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High-flying women spread their wings for the 18th annual Gold Cup Air Rally

Mary Norman, from left, Rani Tolton, Marilyn Dickson, Susan Begg, and Val Marshall in front of a Cessna 185 amphibian aircraft that was in the Gold Cup Air Rally. “It’s not a race, we do this for the camaraderie and excitement of flying,” chimed Begg, one of the pilots in the spot landing.
Mary Norman, from left, Rani Tolton, Marilyn Dickson, Susan Begg, and Val Marshall in front of a Cessna 185 amphibian aircraft that was in the Gold Cup Air Rally. “It’s not a race, we do this for the camaraderie and excitement of flying,” chimed Begg, one of the pilots in the spot landing. - Desiree Anstey

22 women soar over Summerside as part of a challenging cross-country event

SLEMON PARK, P.E.I. - In nine small aircrafts, with a windscreen full of spectacular scenery, 22 women soared over the cloudless Summerside skyline on Saturday morning as part of a fun and challenging cross-country air rally that originated from Rockcliffe, Ont.

Marking the spot landings is Val Marshall, one of the organizers of this year’s Gold Cup Air Rally, and Dave Thomas, who has more than 40 years of flying experience under his belt and is also the Navigator of the Canadian Owners Pilot Association (COPA).
Marking the spot landings is Val Marshall, one of the organizers of this year’s Gold Cup Air Rally, and Dave Thomas, who has more than 40 years of flying experience under his belt and is also the Navigator of the Canadian Owners Pilot Association (COPA).

Marilyn Dickson began the ‘Gold Cup Air Rally’ in 2000 to celebrate the 50th anniversary of the Canadian chapter of the Ninety-Nines Inc., an international organization of women pilots.

“We wanted an event where female pilots could really enjoy each other’s camaraderie while flying together, as well as sharpen their aviation skills in a fun way,” explained Dickson.

She said a highlight for the women was, “When Captain Mary Cameron-Kelly and crew from Greenwood Nova Scotia Air Force base, flew the four-engine Aurora by on a training mission.” Dickson flashed a smile and continued, “And our first cross country event is definitely the most memorable.”

As a flying instructor, Dickson wanted to address an essential skill.

If participants ever found themselves in a survival situation after a plane crash, they would not only be equipped with an emergency kit onboard their aircraft but have the skills needed to stay alive.

“We informed all the participants before they departed London, Ont., that we had organized a special meal in Trois-Rivières, Qc. The French are noted for their gourmet cooking, so the women came all nicely dressed, makeup on, and ready to enjoy some nice French food.”

Meanwhile, Dickson had arranged something completely different with the airport manager.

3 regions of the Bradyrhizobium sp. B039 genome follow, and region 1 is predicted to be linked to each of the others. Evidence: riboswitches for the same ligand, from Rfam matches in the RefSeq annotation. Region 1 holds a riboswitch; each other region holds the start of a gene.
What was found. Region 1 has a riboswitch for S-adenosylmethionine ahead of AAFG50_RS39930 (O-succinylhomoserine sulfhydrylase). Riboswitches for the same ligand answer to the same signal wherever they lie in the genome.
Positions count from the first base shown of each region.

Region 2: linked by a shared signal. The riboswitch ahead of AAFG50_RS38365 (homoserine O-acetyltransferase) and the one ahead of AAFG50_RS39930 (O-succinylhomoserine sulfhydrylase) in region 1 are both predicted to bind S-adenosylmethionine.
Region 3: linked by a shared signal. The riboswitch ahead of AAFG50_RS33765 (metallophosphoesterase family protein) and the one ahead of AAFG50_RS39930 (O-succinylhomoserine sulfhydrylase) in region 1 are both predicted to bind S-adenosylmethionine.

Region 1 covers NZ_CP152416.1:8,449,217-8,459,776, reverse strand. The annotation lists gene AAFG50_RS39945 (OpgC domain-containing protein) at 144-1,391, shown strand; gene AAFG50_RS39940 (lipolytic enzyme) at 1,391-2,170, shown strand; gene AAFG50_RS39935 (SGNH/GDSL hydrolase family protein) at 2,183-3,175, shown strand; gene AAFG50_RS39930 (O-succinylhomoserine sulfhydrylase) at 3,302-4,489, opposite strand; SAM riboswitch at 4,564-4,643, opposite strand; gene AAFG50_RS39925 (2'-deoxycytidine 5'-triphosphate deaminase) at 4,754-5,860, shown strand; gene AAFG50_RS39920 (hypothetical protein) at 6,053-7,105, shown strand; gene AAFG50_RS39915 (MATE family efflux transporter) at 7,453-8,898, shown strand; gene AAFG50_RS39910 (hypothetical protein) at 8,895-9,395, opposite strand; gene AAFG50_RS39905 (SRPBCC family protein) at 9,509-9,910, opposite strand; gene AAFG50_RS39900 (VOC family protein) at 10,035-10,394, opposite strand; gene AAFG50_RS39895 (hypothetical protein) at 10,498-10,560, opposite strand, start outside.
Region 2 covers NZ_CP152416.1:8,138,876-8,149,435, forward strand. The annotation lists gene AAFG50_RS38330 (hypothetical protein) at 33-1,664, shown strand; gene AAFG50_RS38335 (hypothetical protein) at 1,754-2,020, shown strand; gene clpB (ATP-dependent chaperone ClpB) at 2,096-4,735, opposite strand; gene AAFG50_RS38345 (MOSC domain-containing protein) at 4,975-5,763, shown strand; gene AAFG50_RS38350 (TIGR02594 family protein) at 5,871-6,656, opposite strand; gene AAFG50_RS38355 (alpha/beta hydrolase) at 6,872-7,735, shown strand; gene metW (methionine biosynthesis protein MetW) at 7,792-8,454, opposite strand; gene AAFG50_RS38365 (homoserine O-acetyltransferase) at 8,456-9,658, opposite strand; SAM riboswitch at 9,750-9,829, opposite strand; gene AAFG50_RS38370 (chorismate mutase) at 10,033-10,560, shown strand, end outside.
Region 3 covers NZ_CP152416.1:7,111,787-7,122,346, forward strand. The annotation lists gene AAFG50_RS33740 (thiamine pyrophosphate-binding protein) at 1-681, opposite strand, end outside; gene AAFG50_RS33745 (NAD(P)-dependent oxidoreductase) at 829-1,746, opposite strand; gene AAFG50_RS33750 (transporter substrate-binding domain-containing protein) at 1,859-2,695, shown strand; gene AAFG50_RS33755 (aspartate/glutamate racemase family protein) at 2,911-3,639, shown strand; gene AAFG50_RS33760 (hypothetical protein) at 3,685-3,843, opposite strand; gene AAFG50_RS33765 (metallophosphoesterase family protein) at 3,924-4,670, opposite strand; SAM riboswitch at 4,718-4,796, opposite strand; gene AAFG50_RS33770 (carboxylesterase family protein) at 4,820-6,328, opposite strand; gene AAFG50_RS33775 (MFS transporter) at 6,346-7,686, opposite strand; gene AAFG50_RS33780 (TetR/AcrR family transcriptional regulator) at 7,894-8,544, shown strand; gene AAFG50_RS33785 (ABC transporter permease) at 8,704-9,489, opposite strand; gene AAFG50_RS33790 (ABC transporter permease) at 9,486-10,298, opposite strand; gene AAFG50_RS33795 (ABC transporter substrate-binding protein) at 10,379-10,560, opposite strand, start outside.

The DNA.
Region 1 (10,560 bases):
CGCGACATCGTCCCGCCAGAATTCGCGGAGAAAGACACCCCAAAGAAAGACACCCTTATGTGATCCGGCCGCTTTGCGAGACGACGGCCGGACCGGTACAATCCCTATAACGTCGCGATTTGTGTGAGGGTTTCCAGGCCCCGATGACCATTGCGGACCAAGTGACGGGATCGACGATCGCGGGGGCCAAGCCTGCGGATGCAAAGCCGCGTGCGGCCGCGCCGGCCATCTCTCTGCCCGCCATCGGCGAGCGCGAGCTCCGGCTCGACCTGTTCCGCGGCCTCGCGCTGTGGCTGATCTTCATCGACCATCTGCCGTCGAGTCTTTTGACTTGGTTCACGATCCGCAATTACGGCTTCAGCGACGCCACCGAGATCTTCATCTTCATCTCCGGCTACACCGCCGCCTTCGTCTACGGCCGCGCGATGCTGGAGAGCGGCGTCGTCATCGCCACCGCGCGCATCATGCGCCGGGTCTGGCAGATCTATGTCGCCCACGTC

In nine small aircraft's 22 women teamed up and soared over the cloudless Summerside skyline on Saturday morning as part of a fun and challenging cross-country air rally that originated from Rockcliffe, Ont.
In nine small aircraft's 22 women teamed up and soared over the cloudless Summerside skyline on Saturday morning as part of a fun and challenging cross-country air rally that originated from Rockcliffe, Ont.

“It was a survival test, so I had ordered 25 raw chicken breasts. The women would need to go into the bush to gather firewood, build a fire and then cook their chicken. I also ordered a salad, fresh rolls and a nice dessert, but the main thing was to test their fire building skills.

“They grumbled and jabbed that it was a joke, and I think the television crew that turned up were the only thing that prevented the women from lynching me!" she laughed.

When it comes to saving a life the test was a small price to pay.

The group continue to compete in activities as part of their rally, although the survival test was only done once.

While at Slemon Park, pilots were given two attempts to spot land.

A white line (consisting of baking flour) was spread across a section of the 200 ft-wide runway. The pilot landing closest to the line – and not before – was awarded a prize and the opportunity to plan next year’s event.

Val Marshall is one the organizers of this year’s event, along with Rani Tolton.

Pilot Susan Begg positions her aircraft to spot land.
Pilot Susan Begg positions her aircraft to spot land.

“It’s like a sisterhood,” admitted Marshall. “Getting to travel across the country, meet the community, and go to places off the beaten track of the map is incredible.”

Marshall acknowledged cross-country flying requires detailed planning and consideration for weather.

“I’ve seen some fantastic landscapes while flying cross-country. I’ve flown to the Caribbean over the aqua-blue water and felt an incredible peacefulness and freedom to fly. Then I’ve been in Oklahoma’s ‘Tornado Alley’ where the weather was very windy, but still sunny and considered good to fly.

“You have to be flexible with the weather and hopefully you will make your destination, but if you don’t you have to be prepared to go somewhere else.”

Weather permitting, the journey with two or three in each plane will continue to Iles de la Madeleine on Monday.

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